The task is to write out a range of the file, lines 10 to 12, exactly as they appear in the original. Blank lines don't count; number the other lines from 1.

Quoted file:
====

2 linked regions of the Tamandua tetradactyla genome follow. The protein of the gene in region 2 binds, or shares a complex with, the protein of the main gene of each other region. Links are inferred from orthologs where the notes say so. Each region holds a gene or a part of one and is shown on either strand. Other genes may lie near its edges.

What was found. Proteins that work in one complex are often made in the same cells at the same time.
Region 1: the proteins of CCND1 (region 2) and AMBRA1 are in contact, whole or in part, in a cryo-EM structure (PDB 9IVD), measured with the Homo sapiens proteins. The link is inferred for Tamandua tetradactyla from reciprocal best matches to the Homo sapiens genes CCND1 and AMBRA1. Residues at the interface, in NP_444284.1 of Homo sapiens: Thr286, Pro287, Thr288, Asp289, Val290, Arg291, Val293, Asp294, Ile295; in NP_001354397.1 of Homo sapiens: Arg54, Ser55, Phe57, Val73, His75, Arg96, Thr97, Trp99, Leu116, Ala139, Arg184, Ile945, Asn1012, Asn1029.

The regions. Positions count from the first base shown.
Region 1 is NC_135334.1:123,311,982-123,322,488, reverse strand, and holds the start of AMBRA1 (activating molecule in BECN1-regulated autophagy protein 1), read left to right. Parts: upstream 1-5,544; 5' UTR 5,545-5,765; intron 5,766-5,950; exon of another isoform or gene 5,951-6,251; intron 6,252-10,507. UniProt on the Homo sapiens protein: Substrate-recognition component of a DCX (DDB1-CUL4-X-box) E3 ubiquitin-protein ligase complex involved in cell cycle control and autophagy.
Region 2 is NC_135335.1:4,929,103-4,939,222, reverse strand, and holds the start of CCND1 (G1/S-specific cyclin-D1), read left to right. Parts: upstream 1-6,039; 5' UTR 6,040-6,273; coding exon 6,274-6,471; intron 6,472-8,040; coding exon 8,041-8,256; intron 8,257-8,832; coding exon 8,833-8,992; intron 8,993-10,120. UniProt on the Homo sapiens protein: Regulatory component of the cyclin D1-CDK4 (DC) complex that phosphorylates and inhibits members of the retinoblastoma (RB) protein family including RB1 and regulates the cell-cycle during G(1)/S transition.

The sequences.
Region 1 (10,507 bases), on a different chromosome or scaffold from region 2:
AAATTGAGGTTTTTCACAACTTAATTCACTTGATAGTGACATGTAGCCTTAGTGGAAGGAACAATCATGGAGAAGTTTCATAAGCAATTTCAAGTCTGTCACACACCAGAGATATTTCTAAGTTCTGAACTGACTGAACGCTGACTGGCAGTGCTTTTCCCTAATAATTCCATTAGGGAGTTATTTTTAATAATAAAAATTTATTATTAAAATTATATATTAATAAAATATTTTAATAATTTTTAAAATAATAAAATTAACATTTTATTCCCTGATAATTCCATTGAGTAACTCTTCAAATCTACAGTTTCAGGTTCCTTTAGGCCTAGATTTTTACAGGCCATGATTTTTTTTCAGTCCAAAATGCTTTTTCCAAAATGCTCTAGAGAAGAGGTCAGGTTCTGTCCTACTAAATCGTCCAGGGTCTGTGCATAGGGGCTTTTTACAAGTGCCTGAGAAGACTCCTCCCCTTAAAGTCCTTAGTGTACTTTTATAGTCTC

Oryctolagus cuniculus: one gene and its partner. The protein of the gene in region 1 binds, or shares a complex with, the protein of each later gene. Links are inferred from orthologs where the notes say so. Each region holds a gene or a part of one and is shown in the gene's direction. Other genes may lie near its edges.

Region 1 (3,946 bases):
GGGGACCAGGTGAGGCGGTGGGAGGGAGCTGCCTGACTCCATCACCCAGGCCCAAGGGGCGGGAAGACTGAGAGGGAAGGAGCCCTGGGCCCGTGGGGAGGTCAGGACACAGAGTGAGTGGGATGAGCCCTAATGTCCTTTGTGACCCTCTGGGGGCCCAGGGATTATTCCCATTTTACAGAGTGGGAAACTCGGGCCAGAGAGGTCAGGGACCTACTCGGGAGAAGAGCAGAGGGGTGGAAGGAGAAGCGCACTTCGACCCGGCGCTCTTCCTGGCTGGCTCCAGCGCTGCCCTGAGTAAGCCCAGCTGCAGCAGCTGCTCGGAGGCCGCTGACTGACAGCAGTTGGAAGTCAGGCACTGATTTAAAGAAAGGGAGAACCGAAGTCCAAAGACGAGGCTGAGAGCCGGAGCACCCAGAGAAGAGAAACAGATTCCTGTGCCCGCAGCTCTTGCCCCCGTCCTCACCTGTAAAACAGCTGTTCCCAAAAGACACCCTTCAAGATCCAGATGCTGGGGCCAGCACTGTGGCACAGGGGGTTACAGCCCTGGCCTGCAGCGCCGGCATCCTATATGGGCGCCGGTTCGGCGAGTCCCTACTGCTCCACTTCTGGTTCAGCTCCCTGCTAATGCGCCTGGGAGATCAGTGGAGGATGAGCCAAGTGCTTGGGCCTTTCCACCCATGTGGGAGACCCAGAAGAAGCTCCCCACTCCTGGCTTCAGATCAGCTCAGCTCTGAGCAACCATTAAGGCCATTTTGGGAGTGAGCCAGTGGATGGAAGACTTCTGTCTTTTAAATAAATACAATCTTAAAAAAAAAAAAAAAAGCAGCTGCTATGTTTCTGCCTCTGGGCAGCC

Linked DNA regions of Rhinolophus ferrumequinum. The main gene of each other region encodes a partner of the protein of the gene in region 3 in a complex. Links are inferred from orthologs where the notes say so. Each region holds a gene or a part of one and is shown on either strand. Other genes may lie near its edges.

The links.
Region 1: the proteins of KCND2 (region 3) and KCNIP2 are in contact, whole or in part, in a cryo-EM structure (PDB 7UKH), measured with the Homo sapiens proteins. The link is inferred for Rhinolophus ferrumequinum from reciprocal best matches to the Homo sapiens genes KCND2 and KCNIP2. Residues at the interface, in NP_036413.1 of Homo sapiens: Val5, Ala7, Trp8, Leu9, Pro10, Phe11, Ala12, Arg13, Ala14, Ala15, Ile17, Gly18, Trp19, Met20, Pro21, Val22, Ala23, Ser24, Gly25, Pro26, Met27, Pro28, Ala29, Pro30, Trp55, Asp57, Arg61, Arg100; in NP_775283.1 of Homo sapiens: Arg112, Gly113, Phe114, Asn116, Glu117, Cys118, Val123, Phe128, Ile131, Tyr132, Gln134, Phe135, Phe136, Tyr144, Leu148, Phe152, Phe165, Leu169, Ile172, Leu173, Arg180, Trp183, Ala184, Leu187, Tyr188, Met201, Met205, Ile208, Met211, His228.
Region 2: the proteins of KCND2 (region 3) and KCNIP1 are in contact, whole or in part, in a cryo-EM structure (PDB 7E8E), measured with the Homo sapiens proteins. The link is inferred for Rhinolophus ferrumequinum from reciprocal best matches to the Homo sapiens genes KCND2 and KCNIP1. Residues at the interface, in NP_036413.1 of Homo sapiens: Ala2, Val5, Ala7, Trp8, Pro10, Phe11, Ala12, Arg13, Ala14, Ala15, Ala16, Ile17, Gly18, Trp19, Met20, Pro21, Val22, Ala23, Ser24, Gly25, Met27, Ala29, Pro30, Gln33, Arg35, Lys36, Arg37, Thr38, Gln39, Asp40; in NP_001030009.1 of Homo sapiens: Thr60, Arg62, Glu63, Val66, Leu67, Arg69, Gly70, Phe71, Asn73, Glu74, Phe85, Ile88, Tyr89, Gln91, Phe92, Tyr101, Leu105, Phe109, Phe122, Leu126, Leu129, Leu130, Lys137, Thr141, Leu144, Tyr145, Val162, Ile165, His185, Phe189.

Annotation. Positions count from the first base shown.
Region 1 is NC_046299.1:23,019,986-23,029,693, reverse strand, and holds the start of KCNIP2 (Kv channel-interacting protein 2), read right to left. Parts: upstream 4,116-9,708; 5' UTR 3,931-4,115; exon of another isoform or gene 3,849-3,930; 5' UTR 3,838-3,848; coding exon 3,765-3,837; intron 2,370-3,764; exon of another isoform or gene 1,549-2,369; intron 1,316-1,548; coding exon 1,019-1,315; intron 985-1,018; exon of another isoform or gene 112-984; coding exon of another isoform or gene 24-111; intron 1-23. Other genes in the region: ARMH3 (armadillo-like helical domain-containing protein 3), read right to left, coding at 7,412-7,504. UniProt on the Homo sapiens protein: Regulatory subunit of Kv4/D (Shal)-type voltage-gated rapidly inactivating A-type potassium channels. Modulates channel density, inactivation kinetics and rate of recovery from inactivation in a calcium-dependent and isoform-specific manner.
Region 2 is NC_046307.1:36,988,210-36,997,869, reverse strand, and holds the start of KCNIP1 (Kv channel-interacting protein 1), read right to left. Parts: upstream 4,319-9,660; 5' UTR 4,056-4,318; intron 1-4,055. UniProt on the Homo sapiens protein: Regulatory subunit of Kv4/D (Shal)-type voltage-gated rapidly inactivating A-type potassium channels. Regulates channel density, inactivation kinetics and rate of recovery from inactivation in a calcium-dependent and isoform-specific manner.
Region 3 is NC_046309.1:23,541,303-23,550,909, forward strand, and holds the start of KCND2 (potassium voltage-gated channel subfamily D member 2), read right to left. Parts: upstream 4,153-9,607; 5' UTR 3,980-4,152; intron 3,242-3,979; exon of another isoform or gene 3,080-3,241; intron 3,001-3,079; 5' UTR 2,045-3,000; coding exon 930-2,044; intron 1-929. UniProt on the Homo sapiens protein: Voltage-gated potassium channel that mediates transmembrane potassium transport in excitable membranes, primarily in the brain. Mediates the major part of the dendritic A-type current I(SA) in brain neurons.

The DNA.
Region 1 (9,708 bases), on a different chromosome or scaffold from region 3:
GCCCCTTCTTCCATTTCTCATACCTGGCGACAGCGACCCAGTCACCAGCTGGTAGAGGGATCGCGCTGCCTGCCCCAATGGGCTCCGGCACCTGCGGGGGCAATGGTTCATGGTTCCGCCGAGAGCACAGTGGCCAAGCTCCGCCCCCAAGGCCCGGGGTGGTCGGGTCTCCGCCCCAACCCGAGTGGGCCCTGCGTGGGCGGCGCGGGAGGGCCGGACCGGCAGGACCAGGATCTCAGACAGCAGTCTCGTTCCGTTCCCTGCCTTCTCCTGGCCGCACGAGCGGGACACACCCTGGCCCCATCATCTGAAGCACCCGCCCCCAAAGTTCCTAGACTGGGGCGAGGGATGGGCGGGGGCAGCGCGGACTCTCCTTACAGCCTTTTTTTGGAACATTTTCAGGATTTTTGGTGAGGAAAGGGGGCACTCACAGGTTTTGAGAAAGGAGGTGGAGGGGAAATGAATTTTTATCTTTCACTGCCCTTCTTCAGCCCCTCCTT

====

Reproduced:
Oryctolagus cuniculus: one gene and its partner. The protein of the gene in region 1 binds, or shares a complex with, the protein of each later gene. Links are inferred from orthologs where the notes say so. Each region holds a gene or a part of one and is shown in the gene's direction. Other genes may lie near its edges.

Region 1 (3,946 bases):
GGGGACCAGGTGAGGCGGTGGGAGGGAGCTGCCTGACTCCATCACCCAGGCCCAAGGGGCGGGAAGACTGAGAGGGAAGGAGCCCTGGGCCCGTGGGGAGGTCAGGACACAGAGTGAGTGGGATGAGCCCTAATGTCCTTTGTGACCCTCTGGGGGCCCAGGGATTATTCCCATTTTACAGAGTGGGAAACTCGGGCCAGAGAGGTCAGGGACCTACTCGGGAGAAGAGCAGAGGGGTGGAAGGAGAAGCGCACTTCGACCCGGCGCTCTTCCTGGCTGGCTCCAGCGCTGCCCTGAGTAAGCCCAGCTGCAGCAGCTGCTCGGAGGCCGCTGACTGACAGCAGTTGGAAGTCAGGCACTGATTTAAAGAAAGGGAGAACCGAAGTCCAAAGACGAGGCTGAGAGCCGGAGCACCCAGAGAAGAGAAACAGATTCCTGTGCCCGCAGCTCTTGCCCCCGTCCTCACCTGTAAAACAGCTGTTCCCAAAAGACACCCTTCAAGATCCAGATGCTGGGGCCAGCACTGTGGCACAGGGGGTTACAGCCCTGGCCTGCAGCGCCGGCATCCTATATGGGCGCCGGTTCGGCGAGTCCCTACTGCTCCACTTCTGGTTCAGCTCCCTGCTAATGCGCCTGGGAGATCAGTGGAGGATGAGCCAAGTGCTTGGGCCTTTCCACCCATGTGGGAGACCCAGAAGAAGCTCCCCACTCCTGGCTTCAGATCAGCTCAGCTCTGAGCAACCATTAAGGCCATTTTGGGAGTGAGCCAGTGGATGGAAGACTTCTGTCTTTTAAATAAATACAATCTTAAAAAAAAAAAAAAAAGCAGCTGCTATGTTTCTGCCTCTGGGCAGCC